Housing affordability is an exceedingly complex policy issue and trying to reduce its underlying causes may be a fool’s errand. That said, it is notable that it appears to be a major issue across much of the developed world, and not unique to Ireland.[14] While there are outliers, it seems like too much of a coincidence to conclude that the issue can be fairly attributed to specific market interventions or lack thereof by governments around the world in the sphere of housing policy, or indeed local market conditions. Factors common to practically all governments in the developed world are ever-increasing money supplies, lower interest rates, and higher debt to GDP ratios.

If this article could be packaged into a conclusion, it would be that the housing affordability crisis has one clear underlying cause, which manifests itself in two clear ways. The underlying cause itself is broken money, meaning that money that is manipulated by governments and central banks does not hold its value over time, which in turn leads to the use of other assets, such as housing, as substitute stores of value to negative effect. The first manifestation of this is the creation of perverse incentives that make it difficult to achieve the consensus required to solve the problem. The second is the creation of artificial credit cycles, which lead to a catastrophic decoupling of the natural equilibrium between supply and demand, which would otherwise be more accurately guided by price signals in the market.

In the short term, we clearly need to do whatever is necessary to increase supply, which are many of the things repeated ad nauseum in the academic commentary; however, with an understanding that if we don’t mend the fundamental link between supply and demand, this issue, and others like it, will persist. We shouldn’t be naïve in thinking that affordable housing is in everyone’s interest, even if it is quite clearly in the collective interest. Many of the proposals for increasing the supply, such as greater zoning of residential land, will be strongly resisted by those with an understandably vested interest in maintaining the status quo. Until we remove the direct confrontation in the incentives at play, progress will be very hard won.

If we don’t grasp and endeavour to solve the issue at the base layer, which is the abstract mechanism of economic coordination -the money- then housing in Ireland will most likely remain a mess and a hugely divisive political issue into the future. There is no quick fix, but we need to get to work on the long fix. How this is potentially achieved is another article entirely; however, for now, it seems clear that a bigger government and more of the reckless spending that heralded our arrival to these shores is not the answer.


[1]

https://www.raisetheroof.ie/

[2] Housing affordability itself can be measured in different ways, and differs in various regions: https://www.housingagency.ie/data-hub/house-price-income-ratio  What is clear, is that the trend of housing affordability has been getting generally worse since the 1970s: https://assets.gov.ie/205477/d744837d-8f03-4ff0-82dd-4763df823c95.pdf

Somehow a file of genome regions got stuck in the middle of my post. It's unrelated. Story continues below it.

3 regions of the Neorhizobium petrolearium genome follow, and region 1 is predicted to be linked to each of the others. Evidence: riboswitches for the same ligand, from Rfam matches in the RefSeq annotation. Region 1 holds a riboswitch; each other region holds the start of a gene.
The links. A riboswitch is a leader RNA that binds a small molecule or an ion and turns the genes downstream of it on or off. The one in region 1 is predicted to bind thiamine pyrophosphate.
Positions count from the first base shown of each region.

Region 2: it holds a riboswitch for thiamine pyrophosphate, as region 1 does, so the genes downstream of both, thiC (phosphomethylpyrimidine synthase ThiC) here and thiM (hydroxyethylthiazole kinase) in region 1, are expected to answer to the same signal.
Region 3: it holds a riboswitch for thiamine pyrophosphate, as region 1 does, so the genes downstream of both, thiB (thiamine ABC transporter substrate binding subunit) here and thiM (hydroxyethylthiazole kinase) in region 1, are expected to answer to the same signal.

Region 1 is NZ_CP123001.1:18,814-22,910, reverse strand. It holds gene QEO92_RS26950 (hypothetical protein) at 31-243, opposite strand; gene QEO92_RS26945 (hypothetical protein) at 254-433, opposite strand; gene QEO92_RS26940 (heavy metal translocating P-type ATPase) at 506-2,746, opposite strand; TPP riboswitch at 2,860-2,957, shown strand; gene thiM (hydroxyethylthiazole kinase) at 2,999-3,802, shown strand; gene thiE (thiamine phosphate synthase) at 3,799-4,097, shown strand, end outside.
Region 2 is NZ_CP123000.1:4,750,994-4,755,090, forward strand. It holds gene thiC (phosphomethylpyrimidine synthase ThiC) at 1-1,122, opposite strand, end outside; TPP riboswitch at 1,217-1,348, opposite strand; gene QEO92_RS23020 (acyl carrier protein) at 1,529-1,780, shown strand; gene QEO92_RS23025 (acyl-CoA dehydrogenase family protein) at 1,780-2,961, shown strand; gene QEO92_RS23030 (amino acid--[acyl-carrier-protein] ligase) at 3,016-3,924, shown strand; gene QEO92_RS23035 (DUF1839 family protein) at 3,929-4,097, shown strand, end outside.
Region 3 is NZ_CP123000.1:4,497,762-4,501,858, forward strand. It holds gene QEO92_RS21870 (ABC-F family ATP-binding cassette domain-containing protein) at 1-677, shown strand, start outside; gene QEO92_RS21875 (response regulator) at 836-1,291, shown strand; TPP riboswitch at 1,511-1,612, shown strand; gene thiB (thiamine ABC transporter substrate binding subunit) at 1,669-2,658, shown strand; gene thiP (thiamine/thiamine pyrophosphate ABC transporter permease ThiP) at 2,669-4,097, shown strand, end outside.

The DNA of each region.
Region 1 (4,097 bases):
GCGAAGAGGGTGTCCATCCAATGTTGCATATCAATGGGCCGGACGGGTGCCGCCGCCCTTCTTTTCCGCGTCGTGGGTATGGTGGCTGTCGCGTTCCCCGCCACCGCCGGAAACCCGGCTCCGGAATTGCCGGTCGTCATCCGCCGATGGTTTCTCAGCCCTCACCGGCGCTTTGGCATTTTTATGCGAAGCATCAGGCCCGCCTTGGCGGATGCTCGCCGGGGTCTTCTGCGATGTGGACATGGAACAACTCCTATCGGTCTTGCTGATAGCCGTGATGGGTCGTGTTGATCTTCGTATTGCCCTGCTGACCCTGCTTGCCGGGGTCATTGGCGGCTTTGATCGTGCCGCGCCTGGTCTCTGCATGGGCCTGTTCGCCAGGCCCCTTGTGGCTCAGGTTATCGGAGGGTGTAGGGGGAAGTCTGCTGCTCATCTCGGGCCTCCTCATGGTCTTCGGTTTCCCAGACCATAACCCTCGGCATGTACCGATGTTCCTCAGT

[3] https://www.openaccessgovernment.org/uk-house-prices-are-65-times-higher-today-than-in-1970/138813/#:~:text=At%20the%20start%20of%20the%201970s%20the%20average%20house%20price%20was%20%C2%A34%2C057

[4] https://ourworldindata.org/grapher/nominal-wages-consumer-prices-and-real-wages-in-the-uk-since-1750

[5] Ironically, this lack of ‘yield’ has also pushed pension funds into risky leveraged investments, such as the ‘Liability Driven Investments’, which recently almost wiped-out pension funds in the UK. The dynamic is not dissimilar to that of the ‘Collatoralised Debt Obligations’ that you may be familiar with from the housing crash, though with government debt replacing bundled mortgages.

[6] https://data.gov.ie/dataset/price-of-new-property-by-area-by-year

[7] https://www.independent.ie/business/personal-finance/property-mortgages/home-ownership-by-the-age-of30-nearlyhalved-in-space-of-a-generation-40411353.html

[8] Though not exclusively. After the property crash in 2008, interest rates remained low; however, credit was not easily available due to increased scrutiny and tighter borrowing limits, etc.

[9] This is clearly an over simplistic take on the causes of the previous property bubble and subsequent crash; however, it is, I believe, a useful summary. This period is described in detail in this European Commission paper: https://ec.europa.eu/info/sites/default/files/economy-finance/eb061_en.pdf

[10] This may appear to be a utopian view on supply and demand, which of course don’t always result in a perfect equilibrium; however, the argument is that the equilibrium would have been better achieved in a properly functioning monetary system.

[11] A fun fact and aside- Smith only used this term once in his text the Wealth of Nations, and it didn’t even have the meaning ascribed to it above, which evolved some time later.

[12] The Irish Central Bank was attempting to counteract the credit conditions created by the policies of the European Central Bank. For a consideration of this see: https://mises.org/wire/ireland-when-mmt-and-price-controls-collide-little-remains

[13] The other option is for countries to default on their debt outright. This would cause a severe breakdown of the economy and a deflationary spiral, as trust evaporates. An outright default is unlikely to be the chosen option when debasement is the opaquer alternative.

[14] https://www.worldfinance.com/infrastructure-investment/solving-the-global-housing-crisis

 


Rich blogs here. His article is published with permission